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Cycling Behavior Among College Students: Is Distance the Final Frontier?
Urban Affairs Association Annual Conference (2013)
  • Thomas Wuerzer, Boise State University
  • Susan Mason, Boise State University
  • Lynda Ransdell, Boise State University
This paper presents a novel approach used to study active living and cycling-based physical activity (PA). The study focuses on distance-dependent cycling behavior among college students at Boise State University (BSU), a "bicycle friendly university," and within the region of Boise, Idaho and the Treasure Valley. Specifically, the aims of this study are to: (a) extrapolate from generalized bicycling pattern analyses among various age groups (i.e. commuting behavior of high school students); (b) compare the general patterns in literature with more specific patterns used by non-traditional college students; and (c) compare the general patterns with a more specific anchor in the study (i.e., the center of campus instead of the general distance to trailheads or facilities). The subjects in this study, students at Boise State University, are typically non-traditional (i.e., older than their peers at other universities, working while going to school, and, commuting to campus at a high rate). The city of Boise and Boise State University are part of bicycle-friendly environment in that approximately 4% of the population regularly commutes to work on a bike, and Boise has a richly developed bike path network along the Boise River. To achieve the aims of this study, a survey was conducted among BSU students (N = 949) as an extension of the National Collegiate Health Assessment (NCHA), which examines topics such as substance use and abuse, and mental and physical health. For our purposes, students were asked about their cycling behavior in transportation and recreation, and about barriers and facilitators to cycling in the context of spatial patterns. Using GIS, distances that students biked were computed, and the relationship between spatial clusters of cycling behavior and health characteristics in relationship to proximity to BSU or the rich outdoors and recreational environment of Boise were also computed. Methodology and results of this statistical and spatial analysis will be presented, along with recommendations as to how our findings can be applied to better health promotion programs on campuses or bicycle friendly transportation planning.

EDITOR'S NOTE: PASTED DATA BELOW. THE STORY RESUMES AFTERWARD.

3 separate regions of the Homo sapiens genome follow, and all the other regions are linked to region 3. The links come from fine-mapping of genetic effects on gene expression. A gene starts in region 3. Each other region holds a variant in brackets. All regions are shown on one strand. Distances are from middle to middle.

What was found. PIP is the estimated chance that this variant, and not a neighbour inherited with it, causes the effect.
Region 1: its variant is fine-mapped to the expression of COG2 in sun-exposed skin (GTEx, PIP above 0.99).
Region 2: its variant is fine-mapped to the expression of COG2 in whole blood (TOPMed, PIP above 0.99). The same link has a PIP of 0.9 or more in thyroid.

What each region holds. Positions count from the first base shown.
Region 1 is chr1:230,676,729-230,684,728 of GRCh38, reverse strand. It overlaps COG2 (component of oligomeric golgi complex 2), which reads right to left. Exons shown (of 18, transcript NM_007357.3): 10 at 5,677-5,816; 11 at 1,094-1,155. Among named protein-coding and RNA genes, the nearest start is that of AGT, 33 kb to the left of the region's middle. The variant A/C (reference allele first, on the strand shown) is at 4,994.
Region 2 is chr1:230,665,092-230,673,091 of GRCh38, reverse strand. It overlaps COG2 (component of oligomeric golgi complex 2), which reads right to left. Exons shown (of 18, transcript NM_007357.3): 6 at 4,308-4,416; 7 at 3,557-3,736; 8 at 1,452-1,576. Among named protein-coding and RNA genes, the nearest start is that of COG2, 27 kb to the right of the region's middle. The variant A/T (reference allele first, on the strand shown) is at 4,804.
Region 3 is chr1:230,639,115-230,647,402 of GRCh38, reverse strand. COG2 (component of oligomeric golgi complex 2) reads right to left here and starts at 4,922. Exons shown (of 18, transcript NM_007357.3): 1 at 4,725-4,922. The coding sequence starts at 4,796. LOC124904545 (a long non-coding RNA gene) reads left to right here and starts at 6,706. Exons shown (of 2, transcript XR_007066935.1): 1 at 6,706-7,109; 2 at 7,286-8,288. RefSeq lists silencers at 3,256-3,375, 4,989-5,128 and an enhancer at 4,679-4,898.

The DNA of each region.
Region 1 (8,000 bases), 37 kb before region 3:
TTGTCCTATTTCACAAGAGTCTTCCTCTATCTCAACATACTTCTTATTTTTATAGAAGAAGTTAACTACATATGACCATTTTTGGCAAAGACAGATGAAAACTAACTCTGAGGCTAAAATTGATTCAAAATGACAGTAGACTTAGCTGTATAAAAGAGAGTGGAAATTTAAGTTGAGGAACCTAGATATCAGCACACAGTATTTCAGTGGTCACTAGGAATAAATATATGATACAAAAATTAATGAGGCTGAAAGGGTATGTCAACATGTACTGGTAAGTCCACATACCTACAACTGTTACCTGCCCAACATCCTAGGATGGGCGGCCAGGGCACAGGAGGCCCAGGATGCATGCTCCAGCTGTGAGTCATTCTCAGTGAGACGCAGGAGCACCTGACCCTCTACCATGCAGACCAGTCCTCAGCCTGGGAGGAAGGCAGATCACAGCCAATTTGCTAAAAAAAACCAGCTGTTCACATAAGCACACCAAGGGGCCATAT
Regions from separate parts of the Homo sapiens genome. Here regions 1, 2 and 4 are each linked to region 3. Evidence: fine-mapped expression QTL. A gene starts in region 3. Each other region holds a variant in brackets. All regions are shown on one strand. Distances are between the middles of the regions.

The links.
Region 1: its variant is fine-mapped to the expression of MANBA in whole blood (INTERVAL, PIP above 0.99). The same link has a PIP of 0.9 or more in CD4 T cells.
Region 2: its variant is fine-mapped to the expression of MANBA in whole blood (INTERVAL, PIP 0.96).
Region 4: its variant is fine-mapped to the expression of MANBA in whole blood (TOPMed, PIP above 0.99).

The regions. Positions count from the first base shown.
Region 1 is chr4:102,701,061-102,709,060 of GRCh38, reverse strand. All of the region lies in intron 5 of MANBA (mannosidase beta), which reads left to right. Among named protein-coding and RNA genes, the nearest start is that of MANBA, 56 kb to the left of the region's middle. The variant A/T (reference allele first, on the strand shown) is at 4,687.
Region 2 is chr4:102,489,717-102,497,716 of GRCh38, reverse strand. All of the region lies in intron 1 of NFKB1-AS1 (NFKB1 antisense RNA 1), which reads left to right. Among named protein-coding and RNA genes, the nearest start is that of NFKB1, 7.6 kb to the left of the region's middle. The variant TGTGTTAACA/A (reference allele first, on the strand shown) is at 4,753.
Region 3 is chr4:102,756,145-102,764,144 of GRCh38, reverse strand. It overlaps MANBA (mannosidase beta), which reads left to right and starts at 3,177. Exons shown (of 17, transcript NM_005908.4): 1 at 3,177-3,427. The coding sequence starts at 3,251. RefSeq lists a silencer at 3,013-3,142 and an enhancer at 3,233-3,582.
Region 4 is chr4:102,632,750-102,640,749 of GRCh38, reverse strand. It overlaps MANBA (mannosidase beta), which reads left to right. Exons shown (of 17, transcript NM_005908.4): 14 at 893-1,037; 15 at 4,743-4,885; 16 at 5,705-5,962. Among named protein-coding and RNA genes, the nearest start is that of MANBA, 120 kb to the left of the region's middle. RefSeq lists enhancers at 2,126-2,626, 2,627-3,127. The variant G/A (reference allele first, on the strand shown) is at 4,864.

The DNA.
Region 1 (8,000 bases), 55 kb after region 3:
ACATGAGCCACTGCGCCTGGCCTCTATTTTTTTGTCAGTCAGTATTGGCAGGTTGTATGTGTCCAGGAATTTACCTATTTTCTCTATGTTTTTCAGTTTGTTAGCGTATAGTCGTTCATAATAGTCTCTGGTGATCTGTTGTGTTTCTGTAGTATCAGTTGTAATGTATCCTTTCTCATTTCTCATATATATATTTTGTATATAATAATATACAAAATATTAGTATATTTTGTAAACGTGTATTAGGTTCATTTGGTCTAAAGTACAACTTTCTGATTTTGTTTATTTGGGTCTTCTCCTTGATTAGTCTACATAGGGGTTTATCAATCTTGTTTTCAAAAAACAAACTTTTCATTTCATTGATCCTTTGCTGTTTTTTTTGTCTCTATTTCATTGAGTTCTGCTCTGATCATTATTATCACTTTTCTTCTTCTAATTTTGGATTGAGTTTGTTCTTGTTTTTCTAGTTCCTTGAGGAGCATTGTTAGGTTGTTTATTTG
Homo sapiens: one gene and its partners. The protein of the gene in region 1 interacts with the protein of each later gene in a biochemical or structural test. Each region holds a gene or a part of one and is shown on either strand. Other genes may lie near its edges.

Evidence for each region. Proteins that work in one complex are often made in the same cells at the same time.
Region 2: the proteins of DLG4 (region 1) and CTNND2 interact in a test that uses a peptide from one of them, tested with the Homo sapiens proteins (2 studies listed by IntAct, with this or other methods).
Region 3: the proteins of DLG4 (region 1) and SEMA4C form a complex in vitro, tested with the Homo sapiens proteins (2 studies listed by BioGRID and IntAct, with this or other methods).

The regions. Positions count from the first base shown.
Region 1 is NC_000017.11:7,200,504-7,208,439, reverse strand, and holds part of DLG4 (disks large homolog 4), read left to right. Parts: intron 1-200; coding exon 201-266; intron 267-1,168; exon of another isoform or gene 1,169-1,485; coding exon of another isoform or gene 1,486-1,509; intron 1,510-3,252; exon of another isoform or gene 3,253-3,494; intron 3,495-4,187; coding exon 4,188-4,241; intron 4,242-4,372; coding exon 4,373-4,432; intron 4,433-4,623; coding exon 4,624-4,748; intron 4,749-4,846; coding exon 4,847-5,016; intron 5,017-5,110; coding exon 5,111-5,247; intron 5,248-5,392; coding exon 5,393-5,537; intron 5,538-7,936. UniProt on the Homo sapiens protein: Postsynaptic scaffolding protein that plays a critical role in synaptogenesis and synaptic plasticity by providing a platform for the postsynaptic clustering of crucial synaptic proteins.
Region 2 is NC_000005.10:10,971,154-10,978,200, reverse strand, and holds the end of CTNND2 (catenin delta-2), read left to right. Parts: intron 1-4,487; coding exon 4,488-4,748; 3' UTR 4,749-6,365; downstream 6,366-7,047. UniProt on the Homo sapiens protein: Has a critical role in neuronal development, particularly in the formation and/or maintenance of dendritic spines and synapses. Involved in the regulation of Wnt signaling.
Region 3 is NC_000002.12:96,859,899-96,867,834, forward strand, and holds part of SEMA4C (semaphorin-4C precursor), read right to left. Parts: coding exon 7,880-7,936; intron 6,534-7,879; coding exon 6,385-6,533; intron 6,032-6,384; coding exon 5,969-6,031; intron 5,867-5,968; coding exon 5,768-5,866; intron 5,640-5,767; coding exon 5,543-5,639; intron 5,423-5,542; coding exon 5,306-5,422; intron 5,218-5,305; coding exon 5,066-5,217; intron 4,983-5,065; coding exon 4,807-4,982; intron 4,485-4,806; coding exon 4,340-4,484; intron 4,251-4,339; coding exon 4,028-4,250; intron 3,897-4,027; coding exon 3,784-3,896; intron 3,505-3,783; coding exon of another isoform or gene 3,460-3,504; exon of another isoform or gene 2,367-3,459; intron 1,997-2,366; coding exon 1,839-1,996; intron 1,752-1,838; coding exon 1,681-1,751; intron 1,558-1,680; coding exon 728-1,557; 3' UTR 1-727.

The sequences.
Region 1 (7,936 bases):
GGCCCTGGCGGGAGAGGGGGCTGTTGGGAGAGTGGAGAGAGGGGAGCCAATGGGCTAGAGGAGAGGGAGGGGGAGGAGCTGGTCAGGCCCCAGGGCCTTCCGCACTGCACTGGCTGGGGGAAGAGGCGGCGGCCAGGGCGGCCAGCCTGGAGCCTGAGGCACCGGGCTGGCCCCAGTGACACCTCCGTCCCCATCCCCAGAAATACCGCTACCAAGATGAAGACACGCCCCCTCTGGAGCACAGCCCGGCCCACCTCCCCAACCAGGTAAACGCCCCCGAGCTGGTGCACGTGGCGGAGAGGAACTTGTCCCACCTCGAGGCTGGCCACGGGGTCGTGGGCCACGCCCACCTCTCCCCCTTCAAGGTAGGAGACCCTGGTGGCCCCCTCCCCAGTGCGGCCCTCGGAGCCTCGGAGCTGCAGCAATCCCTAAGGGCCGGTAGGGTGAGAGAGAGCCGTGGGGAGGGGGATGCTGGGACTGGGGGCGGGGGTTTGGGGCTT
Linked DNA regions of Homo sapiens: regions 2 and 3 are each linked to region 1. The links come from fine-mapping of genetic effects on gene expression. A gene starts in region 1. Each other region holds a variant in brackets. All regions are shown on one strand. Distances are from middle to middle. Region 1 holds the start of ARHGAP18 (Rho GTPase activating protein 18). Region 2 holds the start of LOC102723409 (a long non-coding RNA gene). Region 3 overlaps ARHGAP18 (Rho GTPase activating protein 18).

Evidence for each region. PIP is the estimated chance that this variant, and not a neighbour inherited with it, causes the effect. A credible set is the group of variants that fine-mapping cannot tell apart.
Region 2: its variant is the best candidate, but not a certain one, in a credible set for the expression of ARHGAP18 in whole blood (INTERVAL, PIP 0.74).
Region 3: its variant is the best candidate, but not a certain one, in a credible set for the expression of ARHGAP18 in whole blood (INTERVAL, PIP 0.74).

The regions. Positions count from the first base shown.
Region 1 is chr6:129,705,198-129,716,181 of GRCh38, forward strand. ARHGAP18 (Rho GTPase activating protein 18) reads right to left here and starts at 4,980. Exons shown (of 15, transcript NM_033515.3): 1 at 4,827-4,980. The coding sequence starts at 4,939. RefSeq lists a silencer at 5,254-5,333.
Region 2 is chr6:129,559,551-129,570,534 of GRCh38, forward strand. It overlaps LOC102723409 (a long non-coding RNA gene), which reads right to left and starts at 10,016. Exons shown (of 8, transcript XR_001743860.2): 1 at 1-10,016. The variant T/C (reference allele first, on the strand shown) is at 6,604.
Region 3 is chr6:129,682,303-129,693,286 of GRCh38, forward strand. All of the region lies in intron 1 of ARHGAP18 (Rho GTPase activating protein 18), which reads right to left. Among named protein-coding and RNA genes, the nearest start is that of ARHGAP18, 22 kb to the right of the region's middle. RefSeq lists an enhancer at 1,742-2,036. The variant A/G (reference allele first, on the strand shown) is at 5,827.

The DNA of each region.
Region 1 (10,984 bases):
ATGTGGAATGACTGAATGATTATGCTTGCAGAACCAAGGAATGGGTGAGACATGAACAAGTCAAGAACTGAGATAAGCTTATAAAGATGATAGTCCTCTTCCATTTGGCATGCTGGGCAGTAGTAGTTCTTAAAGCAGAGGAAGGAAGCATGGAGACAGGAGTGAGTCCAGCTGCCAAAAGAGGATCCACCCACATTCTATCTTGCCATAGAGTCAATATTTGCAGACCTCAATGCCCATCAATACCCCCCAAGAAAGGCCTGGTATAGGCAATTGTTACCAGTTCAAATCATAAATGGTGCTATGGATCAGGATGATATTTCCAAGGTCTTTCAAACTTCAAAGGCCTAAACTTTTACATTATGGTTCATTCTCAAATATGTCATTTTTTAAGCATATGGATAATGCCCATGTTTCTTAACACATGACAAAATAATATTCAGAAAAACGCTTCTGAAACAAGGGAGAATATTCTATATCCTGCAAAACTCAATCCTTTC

Wuerzer, Thomas; and Mason, Susan G.. (2015). "Cycling Willingness: Investigating Distance as a Dependent Variable in Cycling Behavior Among College Students". Applied Geography, 60, 95-106.

Publication Date
Spring April 3, 2013
Citation Information
Thomas Wuerzer, Susan Mason and Lynda Ransdell. "Cycling Behavior Among College Students: Is Distance the Final Frontier?" Urban Affairs Association Annual Conference (2013)
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